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When We Were Young

BACK THEN: Two Lives in 1950s New York, By Anne Bernays, and Justin Kaplan, William Morrow: 310 pp., $25.95

July 21, 2002|DAN WAKEFIELD | Dan Wakefield is the author of the memoir "New York in the 50s," which was the basis of a documentary film of the same name.

At the 35th reunion of the Columbia College class of 1955, Rabbi Harold Kushner told his classmates that there were shelves and shelves of books on the '60s in any library, but only a few, if any, volumes about our own decade, the '50s. We were dismissed as "The Silent Generation," part of the boring "Eisenhower Age," descriptions that the late Meg Greenfield once called "a sort of a libel" on a decade she believed was "badly researched and badly reported."

Since Kushner made his observation 12 years ago, there has been at least a trickle (if hardly a flood) of books that chronicle that era as it played out in New York City. Earlier this year the musician David Amram published "Offbeat: Collaborating With Kerouac," an insider's corrective account of the Beat scene, and now Pulitzer Prize-winning biographer Justin Kaplan and his wife, novelist Anne Bernays, have written a lively double memoir of the time.

Though the young, single Bernays made forays to Greenwich Village to meet her lover, the book reviewer Anatole Broyard, ("an erotic villain"), she and Kaplan were hardly part of the cold-water flat and Thunderbird wine scene of the Beats. They were "both children of privilege," Anne being driven to private school by "the Bernayses' uniformed chauffeur," while Justin was sent to a "private progressive school equipped with a swimming pool, gymnasium, woodworking shop, and rooftop playground," before entering Harvard.

Daughter of the colorful public relations czar Edward L. Bernays, Anne ("Growing Up Rich") met such megastars as Gloria Swanson and Salvador Dali and went to a Thanksgiving dinner cooked by Marlene Dietrich; later she dated a Brit whose aunt was a niece of Queen Victoria and a writer who had served as Trotsky's bodyguard. Through a Harvard pal, Justin partied with W. Somerset Maugham and Dame Edith Sitwell.

Despite their star-studded social and working lives, these native New Yorkers were as dazzled by Manhattan as my fellow hayseeds and I who got off the train from Indiana to behold the cathedral of Grand Central Station. "During the 1950s," Bernays and Kaplan write, "we saw the city as if finding something unmatchable anywhere in the world." For Kaplan it was "the Promised Land where, for someone my age, almost anything wondrous and unexpected could happen."

The authors don't attempt a portrait of the period beyond their personal experience, told in alternating chapters, yet some of its big themes come alive through their own stories. Like so many young people in New York then, both were in psychoanalysis. Kaplan observes: "For better or worse, Sigmund Freud was the Pied Piper of my generation .... We fell into line behind him, like the children of Hamelin." Bernays, a great-niece of Freud, was "an instant postulant" to analysis: "Why not? Everyone else was doing it."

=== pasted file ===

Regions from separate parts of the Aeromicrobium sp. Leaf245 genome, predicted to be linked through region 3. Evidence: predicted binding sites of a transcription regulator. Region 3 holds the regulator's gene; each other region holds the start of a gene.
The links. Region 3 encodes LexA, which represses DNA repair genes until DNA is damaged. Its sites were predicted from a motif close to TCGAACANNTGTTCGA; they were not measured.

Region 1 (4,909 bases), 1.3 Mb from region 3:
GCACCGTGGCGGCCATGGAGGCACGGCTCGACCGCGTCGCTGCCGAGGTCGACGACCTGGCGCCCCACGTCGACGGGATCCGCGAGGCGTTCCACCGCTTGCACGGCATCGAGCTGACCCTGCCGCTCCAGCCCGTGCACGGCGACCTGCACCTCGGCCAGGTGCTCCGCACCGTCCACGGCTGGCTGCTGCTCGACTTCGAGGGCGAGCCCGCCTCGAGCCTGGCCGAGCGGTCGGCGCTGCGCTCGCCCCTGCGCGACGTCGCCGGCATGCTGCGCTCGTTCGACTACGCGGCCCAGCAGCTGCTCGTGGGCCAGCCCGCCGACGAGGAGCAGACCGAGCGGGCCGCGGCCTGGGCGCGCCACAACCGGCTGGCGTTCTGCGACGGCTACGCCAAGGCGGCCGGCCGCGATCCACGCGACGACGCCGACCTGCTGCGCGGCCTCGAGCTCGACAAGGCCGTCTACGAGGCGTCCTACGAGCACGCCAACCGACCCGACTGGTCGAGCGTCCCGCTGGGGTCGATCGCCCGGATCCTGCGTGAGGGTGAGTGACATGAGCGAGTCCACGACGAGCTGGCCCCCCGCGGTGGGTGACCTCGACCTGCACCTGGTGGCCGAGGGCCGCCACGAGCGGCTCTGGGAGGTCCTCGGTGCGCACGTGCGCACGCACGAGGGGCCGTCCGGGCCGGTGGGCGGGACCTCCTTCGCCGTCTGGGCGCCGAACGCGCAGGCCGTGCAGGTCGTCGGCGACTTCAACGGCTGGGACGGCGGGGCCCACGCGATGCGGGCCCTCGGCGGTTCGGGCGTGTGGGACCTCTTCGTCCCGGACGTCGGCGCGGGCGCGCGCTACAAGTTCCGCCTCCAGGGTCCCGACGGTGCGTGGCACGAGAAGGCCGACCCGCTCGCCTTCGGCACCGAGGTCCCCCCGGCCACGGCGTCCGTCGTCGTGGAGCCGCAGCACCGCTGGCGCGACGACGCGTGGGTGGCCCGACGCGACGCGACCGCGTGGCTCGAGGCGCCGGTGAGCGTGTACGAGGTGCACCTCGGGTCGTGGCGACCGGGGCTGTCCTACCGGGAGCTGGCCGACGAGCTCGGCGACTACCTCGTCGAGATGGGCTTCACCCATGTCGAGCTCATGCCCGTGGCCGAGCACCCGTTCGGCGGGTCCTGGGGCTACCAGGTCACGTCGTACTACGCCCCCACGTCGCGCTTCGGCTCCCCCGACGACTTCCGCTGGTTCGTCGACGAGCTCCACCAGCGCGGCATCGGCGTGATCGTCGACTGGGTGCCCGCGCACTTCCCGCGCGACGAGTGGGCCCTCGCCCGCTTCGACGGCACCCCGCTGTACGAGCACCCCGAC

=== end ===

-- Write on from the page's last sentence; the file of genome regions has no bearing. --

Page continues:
Both authors were part of the vital literary life of the day, Bernays working on the groundbreaking mass-market literary journal, discovery, Kaplan as an assistant to publisher Max Schuster and then as an editor at Simon & Schuster.

He found "ferment and excitement" in working with such writers as sociologist C. Wright Mills, "an intellectual hero of the time," but took less pleasure negotiating contracts with the likes of Bertrand Russell and the "legendary financier, presidential advisor, and park-bench blowhard Bernard Baruch." It was a time when "[w]riters like Philip Roth, Bernard Malamud, Saul Bellow and Allen Ginsberg challenged the traditional WASP hegemony in American letters," creating "their own mainstream along with a literary language." Young New Yorkers were also still in thrall to the legends, as well as the language, of literary heroes like Hemingway and Fitzgerald, the exiles of the '20s. The sacred pilgrimage of the generation was the trip to Europe by ocean liner ("the speediest crossed the Atlantic in four and a half days") and going there was "like dying into a new life."

Literary aspirants also inherited the hangovers glamorized by Hemingway and his crowd, believing booze was a required element of creativity rather than the curse that killed so many so young, like Fitzgerald at 44 and Dylan Thomas at 39. "Strong drink, the obligatory lubricant of publishing lunches, sales conferences, and trade events, was an occupational hazard for editors and agents," writes ex-editor Kaplan. One young editor came back from lunch so drunk his boss "sent him out to be sobered up by means of a fire hose."

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